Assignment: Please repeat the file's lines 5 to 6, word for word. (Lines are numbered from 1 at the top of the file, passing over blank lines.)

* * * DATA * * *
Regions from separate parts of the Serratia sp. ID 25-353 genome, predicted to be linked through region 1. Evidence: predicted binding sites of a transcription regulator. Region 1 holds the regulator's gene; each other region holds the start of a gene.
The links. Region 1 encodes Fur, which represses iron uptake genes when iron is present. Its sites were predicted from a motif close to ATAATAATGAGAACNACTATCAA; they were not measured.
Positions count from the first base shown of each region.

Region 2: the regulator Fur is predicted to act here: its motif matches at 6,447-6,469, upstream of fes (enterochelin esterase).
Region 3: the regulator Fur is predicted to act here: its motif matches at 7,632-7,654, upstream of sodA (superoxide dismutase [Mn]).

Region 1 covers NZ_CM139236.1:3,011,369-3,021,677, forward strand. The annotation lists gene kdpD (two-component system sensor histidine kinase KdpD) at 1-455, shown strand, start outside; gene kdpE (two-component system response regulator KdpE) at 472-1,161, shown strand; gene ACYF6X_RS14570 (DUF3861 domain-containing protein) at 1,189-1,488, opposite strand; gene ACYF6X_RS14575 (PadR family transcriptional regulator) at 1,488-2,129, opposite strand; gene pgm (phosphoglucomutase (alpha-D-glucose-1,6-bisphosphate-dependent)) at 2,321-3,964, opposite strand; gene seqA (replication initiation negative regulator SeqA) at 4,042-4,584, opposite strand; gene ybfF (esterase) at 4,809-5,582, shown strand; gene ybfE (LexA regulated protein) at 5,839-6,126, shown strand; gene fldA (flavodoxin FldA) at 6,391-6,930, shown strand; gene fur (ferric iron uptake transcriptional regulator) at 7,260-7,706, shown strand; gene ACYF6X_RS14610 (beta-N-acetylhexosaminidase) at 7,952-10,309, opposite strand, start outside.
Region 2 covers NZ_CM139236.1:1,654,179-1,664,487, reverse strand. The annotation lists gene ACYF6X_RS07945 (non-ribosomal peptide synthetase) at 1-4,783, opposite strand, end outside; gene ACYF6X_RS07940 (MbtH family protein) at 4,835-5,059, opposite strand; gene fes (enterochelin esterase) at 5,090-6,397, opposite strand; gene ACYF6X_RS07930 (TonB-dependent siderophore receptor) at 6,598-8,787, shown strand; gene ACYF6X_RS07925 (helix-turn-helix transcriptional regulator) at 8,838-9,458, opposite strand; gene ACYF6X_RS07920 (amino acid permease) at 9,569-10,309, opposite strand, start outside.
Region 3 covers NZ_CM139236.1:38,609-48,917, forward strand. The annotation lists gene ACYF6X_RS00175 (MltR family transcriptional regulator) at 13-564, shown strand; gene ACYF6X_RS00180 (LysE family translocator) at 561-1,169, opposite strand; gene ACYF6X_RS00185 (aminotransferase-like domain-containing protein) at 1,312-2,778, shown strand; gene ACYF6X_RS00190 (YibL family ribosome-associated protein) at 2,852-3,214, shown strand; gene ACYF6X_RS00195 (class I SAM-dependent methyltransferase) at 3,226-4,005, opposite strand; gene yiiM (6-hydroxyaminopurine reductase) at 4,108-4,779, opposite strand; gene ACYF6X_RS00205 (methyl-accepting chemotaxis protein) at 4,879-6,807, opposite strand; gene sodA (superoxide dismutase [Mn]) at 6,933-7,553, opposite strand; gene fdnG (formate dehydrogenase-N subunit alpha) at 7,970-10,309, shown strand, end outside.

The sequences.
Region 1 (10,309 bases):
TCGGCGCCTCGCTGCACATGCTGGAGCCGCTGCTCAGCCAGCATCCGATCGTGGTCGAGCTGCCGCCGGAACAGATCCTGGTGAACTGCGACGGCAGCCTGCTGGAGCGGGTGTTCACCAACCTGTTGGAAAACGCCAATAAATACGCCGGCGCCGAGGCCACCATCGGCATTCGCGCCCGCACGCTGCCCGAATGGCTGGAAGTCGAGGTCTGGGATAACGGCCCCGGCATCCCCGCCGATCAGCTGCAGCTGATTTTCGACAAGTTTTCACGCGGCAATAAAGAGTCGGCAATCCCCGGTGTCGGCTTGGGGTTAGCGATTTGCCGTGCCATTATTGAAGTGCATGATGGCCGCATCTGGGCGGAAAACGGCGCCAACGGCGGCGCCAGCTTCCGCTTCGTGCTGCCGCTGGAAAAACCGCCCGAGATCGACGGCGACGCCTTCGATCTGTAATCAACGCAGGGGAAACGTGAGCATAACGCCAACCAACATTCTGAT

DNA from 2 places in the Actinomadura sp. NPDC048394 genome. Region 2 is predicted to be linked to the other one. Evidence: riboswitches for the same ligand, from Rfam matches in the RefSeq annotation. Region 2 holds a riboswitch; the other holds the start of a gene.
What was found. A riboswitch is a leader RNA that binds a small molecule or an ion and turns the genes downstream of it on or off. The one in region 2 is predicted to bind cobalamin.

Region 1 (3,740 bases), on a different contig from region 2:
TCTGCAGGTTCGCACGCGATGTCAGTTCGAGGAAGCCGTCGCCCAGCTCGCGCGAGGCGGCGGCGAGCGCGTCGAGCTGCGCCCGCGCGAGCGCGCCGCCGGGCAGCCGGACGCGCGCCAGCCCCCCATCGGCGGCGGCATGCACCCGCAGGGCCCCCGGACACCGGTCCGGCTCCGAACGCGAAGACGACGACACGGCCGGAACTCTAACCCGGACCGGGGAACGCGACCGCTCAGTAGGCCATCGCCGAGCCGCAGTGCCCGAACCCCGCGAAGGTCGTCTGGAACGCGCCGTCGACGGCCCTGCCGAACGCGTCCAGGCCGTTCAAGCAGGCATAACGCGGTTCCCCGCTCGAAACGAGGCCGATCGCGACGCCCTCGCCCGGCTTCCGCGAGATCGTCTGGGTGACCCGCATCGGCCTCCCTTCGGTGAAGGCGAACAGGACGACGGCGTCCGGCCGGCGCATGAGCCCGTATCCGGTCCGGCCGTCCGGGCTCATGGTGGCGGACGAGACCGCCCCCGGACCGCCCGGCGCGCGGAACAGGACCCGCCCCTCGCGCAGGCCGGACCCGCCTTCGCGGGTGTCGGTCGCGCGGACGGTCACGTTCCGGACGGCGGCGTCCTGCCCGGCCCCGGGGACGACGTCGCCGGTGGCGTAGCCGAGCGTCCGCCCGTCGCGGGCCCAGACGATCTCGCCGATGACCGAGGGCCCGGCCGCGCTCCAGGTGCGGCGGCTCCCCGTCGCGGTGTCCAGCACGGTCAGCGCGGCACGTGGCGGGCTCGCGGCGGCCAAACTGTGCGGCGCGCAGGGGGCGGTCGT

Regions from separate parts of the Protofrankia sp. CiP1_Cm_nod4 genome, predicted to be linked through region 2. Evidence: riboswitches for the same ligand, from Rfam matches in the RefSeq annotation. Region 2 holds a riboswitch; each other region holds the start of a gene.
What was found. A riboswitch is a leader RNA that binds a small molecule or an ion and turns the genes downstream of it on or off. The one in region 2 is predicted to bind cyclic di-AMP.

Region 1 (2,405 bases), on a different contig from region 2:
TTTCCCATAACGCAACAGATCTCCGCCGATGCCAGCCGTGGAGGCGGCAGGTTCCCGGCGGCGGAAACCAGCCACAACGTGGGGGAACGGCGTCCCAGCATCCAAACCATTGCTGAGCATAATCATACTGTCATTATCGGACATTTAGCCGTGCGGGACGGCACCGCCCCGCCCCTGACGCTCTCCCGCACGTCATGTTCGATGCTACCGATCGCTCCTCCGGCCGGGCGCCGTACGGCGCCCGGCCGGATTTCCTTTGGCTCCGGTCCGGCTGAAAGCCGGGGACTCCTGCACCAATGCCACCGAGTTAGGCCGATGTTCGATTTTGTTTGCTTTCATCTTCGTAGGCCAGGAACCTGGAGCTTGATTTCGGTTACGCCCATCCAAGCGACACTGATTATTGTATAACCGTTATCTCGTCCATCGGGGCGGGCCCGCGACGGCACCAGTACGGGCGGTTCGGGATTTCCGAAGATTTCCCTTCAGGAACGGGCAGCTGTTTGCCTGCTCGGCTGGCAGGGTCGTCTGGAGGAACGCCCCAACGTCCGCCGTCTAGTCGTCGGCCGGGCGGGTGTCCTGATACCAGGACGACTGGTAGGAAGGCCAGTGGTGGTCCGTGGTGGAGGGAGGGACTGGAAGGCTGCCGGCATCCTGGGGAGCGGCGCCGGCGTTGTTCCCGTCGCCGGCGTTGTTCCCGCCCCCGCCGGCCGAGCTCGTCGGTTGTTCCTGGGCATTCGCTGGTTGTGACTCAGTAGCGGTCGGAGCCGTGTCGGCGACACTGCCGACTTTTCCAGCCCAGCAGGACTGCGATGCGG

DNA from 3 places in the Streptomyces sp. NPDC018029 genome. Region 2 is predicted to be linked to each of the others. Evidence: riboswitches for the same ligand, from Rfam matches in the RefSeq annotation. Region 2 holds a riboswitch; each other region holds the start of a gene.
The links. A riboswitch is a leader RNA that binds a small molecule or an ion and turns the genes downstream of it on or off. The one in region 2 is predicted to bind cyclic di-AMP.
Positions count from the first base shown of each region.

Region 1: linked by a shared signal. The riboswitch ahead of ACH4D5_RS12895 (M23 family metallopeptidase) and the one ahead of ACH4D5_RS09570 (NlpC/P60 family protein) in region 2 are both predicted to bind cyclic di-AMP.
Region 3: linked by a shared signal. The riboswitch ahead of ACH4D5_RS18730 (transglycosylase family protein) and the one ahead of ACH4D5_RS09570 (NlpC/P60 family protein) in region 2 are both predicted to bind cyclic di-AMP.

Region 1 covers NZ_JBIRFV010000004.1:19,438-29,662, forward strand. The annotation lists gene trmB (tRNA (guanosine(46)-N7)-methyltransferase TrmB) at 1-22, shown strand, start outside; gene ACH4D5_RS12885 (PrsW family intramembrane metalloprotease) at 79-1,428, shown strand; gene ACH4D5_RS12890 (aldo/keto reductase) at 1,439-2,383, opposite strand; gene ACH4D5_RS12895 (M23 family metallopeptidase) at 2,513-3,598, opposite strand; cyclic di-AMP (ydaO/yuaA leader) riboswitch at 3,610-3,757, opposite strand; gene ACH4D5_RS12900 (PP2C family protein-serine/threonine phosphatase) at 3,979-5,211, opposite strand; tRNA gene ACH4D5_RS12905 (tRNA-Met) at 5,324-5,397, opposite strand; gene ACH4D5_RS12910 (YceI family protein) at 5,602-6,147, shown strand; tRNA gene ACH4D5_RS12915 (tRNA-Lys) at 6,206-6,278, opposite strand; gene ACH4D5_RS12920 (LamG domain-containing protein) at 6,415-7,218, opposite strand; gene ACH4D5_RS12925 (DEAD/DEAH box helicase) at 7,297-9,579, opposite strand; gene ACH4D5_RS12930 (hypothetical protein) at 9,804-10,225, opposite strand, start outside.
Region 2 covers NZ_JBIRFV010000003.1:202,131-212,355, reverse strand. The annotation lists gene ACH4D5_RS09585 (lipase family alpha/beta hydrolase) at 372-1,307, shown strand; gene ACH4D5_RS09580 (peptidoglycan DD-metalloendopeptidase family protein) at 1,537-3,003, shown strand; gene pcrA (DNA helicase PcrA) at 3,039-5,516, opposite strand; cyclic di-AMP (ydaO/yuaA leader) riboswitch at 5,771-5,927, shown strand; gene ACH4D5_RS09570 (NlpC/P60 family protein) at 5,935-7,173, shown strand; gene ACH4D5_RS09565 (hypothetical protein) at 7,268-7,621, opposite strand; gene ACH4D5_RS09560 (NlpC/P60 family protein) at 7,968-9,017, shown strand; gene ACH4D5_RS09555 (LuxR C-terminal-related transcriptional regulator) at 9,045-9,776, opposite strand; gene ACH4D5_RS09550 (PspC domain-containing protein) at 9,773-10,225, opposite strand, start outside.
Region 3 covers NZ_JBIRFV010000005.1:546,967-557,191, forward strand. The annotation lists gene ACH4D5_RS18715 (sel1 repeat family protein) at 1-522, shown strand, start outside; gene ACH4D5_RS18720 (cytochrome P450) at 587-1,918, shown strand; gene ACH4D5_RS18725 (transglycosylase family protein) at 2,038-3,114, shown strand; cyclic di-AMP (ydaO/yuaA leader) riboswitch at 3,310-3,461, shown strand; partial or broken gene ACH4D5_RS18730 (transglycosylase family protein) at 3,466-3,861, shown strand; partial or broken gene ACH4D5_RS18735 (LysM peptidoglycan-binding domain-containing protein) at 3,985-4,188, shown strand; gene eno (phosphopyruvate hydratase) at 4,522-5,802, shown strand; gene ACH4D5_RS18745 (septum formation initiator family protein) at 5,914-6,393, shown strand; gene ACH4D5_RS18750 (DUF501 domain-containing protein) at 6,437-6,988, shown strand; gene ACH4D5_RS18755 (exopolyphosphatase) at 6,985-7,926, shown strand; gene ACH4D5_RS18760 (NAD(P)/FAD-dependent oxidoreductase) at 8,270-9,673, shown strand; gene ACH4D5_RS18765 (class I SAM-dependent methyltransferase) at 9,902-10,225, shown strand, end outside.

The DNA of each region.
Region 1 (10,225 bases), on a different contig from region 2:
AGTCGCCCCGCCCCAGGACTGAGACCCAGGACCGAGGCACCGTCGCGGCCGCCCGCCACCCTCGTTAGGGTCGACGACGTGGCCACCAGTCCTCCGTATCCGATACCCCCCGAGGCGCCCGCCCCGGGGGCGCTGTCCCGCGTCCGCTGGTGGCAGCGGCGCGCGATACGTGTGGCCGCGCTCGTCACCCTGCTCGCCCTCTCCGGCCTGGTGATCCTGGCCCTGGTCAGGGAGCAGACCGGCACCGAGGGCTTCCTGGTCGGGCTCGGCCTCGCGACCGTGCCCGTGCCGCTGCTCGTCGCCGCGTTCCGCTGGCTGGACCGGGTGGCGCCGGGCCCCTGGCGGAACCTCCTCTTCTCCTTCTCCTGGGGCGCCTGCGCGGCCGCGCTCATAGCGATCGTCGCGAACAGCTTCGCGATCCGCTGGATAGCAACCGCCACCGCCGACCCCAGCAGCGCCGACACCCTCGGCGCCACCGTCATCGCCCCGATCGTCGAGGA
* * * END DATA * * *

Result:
Region 3: the regulator Fur is predicted to act here: its motif matches at 7,632-7,654, upstream of sodA (superoxide dismutase [Mn]).

Region 1 covers NZ_CM139236.1:3,011,369-3,021,677, forward strand. The annotation lists gene kdpD (two-component system sensor histidine kinase KdpD) at 1-455, shown strand, start outside; gene kdpE (two-component system response regulator KdpE) at 472-1,161, shown strand; gene ACYF6X_RS14570 (DUF3861 domain-containing protein) at 1,189-1,488, opposite strand; gene ACYF6X_RS14575 (PadR family transcriptional regulator) at 1,488-2,129, opposite strand; gene pgm (phosphoglucomutase (alpha-D-glucose-1,6-bisphosphate-dependent)) at 2,321-3,964, opposite strand; gene seqA (replication initiation negative regulator SeqA) at 4,042-4,584, opposite strand; gene ybfF (esterase) at 4,809-5,582, shown strand; gene ybfE (LexA regulated protein) at 5,839-6,126, shown strand; gene fldA (flavodoxin FldA) at 6,391-6,930, shown strand; gene fur (ferric iron uptake transcriptional regulator) at 7,260-7,706, shown strand; gene ACYF6X_RS14610 (beta-N-acetylhexosaminidase) at 7,952-10,309, opposite strand, start outside.